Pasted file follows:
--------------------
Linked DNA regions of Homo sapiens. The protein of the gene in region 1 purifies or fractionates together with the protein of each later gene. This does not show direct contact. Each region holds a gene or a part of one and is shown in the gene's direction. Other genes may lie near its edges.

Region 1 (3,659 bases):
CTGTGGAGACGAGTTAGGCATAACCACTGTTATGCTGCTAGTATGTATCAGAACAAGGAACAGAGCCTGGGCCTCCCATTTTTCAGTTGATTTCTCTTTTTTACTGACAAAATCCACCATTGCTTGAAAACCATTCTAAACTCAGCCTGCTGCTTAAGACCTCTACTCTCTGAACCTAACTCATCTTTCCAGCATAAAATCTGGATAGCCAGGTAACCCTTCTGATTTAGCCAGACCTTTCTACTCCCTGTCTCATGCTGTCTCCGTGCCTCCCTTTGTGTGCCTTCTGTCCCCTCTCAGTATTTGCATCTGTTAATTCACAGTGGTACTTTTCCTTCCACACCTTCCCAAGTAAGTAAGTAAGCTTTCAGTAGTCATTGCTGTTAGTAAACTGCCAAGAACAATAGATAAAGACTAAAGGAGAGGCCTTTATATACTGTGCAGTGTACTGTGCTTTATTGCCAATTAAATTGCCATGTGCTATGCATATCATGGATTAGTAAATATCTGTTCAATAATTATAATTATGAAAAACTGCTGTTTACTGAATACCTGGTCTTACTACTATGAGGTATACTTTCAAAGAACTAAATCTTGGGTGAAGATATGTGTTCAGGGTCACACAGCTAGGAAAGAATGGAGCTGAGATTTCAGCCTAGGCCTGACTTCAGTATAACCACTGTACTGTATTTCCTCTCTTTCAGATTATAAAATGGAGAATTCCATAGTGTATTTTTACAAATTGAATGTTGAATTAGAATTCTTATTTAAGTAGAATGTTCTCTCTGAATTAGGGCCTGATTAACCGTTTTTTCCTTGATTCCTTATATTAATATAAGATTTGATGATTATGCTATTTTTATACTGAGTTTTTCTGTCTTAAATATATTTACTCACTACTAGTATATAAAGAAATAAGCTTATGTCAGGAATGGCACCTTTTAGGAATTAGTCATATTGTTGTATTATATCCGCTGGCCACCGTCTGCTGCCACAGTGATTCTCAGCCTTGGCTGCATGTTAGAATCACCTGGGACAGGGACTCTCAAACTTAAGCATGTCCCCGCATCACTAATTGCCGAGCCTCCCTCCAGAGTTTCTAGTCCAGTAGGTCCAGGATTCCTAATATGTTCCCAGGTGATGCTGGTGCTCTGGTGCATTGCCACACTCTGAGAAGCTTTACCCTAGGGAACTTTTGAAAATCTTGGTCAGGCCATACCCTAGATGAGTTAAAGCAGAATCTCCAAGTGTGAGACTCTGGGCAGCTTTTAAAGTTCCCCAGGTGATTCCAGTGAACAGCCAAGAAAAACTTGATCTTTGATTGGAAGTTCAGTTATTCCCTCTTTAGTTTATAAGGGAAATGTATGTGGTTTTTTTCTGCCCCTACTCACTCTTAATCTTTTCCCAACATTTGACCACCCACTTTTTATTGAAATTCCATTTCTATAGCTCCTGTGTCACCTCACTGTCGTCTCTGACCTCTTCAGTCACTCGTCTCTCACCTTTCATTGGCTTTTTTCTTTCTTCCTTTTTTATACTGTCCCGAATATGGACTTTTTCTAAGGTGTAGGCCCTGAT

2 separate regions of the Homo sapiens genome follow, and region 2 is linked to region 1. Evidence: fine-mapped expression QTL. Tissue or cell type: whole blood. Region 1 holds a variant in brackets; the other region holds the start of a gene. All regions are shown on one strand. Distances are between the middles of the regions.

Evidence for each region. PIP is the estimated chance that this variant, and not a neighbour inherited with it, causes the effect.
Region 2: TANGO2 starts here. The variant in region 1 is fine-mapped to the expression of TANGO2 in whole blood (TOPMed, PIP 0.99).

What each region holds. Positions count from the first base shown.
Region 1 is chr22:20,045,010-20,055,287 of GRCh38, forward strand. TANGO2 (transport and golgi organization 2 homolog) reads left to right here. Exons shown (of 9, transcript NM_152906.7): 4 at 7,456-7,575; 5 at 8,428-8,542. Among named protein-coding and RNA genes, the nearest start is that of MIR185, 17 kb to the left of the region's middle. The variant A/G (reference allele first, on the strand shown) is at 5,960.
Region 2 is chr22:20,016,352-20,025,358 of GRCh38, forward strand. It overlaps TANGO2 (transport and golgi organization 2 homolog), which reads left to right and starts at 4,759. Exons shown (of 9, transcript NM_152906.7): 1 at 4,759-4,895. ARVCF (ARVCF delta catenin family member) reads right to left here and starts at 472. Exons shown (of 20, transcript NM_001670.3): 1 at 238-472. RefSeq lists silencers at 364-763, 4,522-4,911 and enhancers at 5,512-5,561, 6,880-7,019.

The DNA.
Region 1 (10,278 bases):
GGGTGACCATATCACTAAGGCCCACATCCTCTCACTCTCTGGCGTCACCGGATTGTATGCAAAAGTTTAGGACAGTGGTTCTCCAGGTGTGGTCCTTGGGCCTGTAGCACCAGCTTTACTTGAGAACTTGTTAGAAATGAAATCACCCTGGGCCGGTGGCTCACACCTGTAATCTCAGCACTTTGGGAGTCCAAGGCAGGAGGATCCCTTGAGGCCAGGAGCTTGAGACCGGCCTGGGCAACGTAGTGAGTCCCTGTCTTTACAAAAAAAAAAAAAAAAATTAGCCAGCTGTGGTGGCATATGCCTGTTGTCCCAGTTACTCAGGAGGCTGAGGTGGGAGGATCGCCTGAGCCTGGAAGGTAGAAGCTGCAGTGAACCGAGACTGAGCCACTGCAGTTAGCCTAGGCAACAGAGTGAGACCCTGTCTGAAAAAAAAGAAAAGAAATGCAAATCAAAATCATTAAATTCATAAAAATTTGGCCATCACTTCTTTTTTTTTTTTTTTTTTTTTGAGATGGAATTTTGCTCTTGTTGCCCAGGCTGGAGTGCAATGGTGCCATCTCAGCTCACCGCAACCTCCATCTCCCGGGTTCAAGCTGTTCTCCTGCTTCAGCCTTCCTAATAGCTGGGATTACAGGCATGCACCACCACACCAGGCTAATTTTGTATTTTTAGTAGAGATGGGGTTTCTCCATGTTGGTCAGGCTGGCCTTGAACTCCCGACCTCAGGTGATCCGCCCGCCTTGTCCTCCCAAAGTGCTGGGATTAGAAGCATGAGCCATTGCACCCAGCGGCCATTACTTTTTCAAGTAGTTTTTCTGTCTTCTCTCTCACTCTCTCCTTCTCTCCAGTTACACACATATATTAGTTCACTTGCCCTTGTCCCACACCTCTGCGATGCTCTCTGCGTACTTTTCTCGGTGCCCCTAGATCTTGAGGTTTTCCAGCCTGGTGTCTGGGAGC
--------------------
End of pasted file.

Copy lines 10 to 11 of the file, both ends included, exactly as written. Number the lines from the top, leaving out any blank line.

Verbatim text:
The DNA.
Region 1 (10,278 bases):